Thus, from the regulator’s point of view, the preference shares should give the bank an edge as to fixed returns and potential control . As a legitimate corporation incorporated under the legal and governmental rules, Real Resources NL is authorized to issue shares of stock up to the maximum of its authorized capital stock. It has the power to classify its shares of stocks depending on the company’s strategic plans to grow the business of the company.
On the part of Real Resources NL, the bank must be considered as an investment partner with the rights commensurate to the capital investment it granted to the company. Thus, it is important that the fixed returns of the preference share must be carefully fixed returns is not conditioned upon the status of the company. Rather, whether the company loses its business or fails in the realization of some profit, the established fixed returns attached to the preference share shall be duly implement without need of rationale and justification .
Thus, the role of Real Resources NL is to ascertain that % fixed return which may be attached to the preference share and by imposing that the preference share carries no voting rights whatsoever. Another factor to be considered is the preference that the bank will enjoy when it holds preference shares during liquidation and dissolution of the company. The bank’s equity over the company’s share should not serve as a denial of shareholders’ equity. All shareholders must have their won equities served thereby in case of dissolution.
It is therefore important that the rights of small shareholders are protected as against the rights of the bank in case of dissolution. To ensure that their rights are protected, preference shares should be customized by defining its limits and identifying its rights. There is no guarantee as to the success of any undertaking and this holds true for investments in corporations . The Board of Directors should proactively look beyond the existence of the company and develop its strength in case of losses.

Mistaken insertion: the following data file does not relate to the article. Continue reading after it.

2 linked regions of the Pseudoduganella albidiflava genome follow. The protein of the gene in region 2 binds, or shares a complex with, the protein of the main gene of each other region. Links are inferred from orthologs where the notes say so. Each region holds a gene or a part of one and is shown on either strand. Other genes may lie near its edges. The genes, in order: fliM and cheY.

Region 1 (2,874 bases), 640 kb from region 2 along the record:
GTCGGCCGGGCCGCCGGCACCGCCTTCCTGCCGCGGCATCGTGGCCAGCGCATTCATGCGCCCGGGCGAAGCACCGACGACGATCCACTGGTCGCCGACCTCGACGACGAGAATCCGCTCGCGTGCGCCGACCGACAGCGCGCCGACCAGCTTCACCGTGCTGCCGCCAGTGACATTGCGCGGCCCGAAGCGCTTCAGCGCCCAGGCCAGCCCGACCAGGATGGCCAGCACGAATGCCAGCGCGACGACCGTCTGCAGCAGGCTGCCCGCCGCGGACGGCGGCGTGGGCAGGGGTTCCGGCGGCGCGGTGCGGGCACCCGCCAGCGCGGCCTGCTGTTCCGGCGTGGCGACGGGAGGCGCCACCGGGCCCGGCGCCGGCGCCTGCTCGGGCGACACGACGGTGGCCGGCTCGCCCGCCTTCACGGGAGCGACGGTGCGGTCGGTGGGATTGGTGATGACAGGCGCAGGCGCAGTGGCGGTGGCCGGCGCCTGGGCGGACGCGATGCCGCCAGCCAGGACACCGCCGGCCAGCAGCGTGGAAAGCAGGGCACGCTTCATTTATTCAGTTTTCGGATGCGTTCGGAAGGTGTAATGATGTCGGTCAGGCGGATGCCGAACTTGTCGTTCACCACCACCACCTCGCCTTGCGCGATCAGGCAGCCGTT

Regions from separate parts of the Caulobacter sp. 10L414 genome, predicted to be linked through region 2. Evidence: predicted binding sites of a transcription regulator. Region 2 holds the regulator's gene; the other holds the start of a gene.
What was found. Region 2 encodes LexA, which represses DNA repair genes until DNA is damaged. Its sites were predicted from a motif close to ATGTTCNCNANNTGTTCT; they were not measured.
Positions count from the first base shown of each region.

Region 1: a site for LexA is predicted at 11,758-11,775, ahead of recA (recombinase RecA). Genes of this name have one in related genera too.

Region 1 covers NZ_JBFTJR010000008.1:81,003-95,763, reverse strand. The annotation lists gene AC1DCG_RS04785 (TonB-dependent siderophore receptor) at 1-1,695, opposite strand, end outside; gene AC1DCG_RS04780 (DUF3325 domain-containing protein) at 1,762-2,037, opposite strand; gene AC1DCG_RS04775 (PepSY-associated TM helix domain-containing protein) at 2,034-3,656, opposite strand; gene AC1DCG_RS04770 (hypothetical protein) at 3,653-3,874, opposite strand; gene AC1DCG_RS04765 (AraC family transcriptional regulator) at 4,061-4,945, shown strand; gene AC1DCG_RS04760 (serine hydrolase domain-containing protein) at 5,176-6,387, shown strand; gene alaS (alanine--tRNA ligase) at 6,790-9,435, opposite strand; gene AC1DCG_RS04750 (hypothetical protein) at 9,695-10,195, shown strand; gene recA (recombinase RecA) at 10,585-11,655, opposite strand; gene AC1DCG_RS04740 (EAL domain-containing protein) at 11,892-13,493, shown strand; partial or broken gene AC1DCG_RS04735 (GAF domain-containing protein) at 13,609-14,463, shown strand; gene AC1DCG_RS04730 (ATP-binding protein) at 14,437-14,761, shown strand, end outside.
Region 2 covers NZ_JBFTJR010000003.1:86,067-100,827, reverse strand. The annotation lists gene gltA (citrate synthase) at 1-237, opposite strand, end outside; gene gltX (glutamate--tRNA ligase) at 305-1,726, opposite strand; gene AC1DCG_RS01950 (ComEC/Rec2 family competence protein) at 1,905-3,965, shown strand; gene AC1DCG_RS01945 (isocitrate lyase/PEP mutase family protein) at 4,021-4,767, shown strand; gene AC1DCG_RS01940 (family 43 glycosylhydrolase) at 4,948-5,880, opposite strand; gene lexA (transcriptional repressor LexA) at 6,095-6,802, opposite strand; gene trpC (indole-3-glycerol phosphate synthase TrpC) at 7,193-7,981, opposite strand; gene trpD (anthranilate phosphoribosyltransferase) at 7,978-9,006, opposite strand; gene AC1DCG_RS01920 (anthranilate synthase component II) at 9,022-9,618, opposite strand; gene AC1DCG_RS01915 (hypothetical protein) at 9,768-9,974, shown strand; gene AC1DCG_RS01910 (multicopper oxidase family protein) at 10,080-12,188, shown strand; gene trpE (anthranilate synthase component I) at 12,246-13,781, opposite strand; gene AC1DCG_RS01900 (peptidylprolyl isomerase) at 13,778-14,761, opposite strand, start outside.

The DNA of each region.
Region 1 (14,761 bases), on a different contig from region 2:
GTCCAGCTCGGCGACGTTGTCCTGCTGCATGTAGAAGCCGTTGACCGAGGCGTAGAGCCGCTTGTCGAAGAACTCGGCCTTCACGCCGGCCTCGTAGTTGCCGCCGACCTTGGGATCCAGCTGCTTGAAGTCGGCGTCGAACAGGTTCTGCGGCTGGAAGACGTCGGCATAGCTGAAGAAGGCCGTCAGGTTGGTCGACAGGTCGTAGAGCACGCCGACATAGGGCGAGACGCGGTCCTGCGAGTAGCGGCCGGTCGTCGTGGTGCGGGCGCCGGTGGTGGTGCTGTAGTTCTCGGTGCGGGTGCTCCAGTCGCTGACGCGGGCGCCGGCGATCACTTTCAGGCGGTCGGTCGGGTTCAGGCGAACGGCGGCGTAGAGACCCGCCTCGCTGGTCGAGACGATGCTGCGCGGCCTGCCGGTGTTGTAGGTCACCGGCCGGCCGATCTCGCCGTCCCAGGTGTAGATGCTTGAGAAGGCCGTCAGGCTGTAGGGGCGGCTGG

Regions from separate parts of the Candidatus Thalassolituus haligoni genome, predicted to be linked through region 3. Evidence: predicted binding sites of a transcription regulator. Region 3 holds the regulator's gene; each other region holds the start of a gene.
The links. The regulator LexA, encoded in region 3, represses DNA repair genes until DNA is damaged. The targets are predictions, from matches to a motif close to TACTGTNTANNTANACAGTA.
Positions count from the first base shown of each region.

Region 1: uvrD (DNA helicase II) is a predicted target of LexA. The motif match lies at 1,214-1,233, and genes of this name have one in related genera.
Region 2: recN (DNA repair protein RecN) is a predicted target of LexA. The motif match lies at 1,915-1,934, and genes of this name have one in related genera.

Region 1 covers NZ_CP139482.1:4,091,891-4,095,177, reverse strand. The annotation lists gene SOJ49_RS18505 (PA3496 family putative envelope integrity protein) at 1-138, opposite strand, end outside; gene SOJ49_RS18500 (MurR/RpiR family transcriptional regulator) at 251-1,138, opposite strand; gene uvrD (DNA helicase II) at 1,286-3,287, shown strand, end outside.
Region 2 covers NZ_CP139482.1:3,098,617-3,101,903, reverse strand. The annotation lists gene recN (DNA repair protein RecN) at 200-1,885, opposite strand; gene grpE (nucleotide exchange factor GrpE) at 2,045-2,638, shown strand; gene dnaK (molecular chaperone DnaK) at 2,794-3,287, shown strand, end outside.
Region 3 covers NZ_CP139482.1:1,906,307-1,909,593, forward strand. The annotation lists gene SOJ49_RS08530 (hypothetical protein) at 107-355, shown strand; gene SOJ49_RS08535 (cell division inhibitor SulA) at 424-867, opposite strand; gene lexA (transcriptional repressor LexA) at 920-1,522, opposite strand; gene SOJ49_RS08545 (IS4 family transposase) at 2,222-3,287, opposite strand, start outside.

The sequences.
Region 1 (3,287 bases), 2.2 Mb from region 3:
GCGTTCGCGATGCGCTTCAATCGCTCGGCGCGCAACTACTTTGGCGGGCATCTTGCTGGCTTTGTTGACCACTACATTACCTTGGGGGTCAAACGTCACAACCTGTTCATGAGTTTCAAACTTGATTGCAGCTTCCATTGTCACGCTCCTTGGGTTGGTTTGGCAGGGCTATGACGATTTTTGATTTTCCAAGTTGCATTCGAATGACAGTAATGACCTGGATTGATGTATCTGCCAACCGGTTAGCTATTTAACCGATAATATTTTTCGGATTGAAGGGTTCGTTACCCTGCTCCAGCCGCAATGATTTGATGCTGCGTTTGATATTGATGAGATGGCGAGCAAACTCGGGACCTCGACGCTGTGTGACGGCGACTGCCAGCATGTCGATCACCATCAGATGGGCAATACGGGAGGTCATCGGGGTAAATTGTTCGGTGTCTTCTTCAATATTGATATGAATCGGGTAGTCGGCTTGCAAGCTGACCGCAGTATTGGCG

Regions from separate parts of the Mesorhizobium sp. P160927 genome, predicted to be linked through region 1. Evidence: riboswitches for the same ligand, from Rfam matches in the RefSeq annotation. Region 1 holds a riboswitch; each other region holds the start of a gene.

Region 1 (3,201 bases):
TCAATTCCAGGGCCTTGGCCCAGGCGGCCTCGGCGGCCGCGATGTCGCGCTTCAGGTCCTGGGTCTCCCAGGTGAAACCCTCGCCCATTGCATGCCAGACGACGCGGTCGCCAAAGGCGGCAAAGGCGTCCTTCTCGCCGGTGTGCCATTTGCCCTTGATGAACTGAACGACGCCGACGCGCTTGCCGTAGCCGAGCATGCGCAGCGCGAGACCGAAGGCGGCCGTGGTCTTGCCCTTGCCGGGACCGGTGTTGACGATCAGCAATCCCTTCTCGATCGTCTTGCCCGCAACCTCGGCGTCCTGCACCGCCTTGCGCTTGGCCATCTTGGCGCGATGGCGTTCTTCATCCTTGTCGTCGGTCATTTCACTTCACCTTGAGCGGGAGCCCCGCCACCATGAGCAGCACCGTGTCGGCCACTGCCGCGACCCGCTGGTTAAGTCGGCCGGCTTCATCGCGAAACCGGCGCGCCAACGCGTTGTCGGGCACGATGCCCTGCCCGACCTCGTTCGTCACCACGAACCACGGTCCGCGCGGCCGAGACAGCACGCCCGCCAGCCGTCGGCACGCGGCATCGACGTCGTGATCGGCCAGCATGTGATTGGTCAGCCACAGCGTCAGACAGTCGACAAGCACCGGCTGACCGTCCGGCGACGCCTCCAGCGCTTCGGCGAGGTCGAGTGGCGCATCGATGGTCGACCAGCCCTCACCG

While there could be no absolute control and certainty on profitability, the Board of Directors may already establish the parameters upon which the bank may put any liability, exercise any right control and assert any right against the company. With all the foregoing, the Board of Directors of Real Resource NL may issue preference shares to the bank in exchange for the capital investment that may be used for the company’s needs. Provided that limits, conditions, and restrictions are clearly defined, this strategy may well be utilized by Real Resources NL. CONCLUSION
Corporations are governed by the Articles of Incorporation and the governmental laws and regulations. This set of laws mandate the corporation’s existence as it develops in the pursuance of its legitimate business. The Officers or the Board of Directors are clothed with authority to exercise decision making and control powers within the ambits of the Articles of Incorporation. Thus, in whatever undertaking, whether in the raising of capital funds or investments for the purpose of addressing the needs of the corporation, the authority of the Board of Directors is always exercised within the limits of the powers vested upon them.
In the interest of the Board of Directors of Real Resources NL to issue preference shares to the bank in exchange of capital investment, the power of the Board of Directors to effectively enter into such undertaking shall be looked upon on the basis of what is provided under the Articles of Incorporation. This would be the basis of the Board’s sound decision of issuing preference shares to the bank provided limits and restrictions are set in order to protect the interests of other shareholders. REFERENCES Gilson, Ronald J. ; Black, Bernard S. (1998).
“Venture Capital and the Structure of Capital Markets: Banks Versus Stock Markets”. Journal of Financial Economics 47: 243–277. doi:10. 2139/ssrn. 46909 FSA Handbook, PRU 2. 2 Capital resources Accessed July 31, 2006 Gilson, Ronald J. ; Black, Bernard S. (1998). “Venture Capital and the Structure of Capital Markets: Banks Versus Stock Markets”. Journal of Financial Economics 47: 243–277. doi:10. 2139/ssrn. 46909 http://info. nbfinancial. com/fbn/cda/theme/0,,divId-2_langId-1_navCode-10092_navCodeExTh-0,00. htm http://info. nbfinancial. com/fbn/cda/theme/0,,divId-2_langId-1_navCode-10092_navCodeExTh-0,00. htm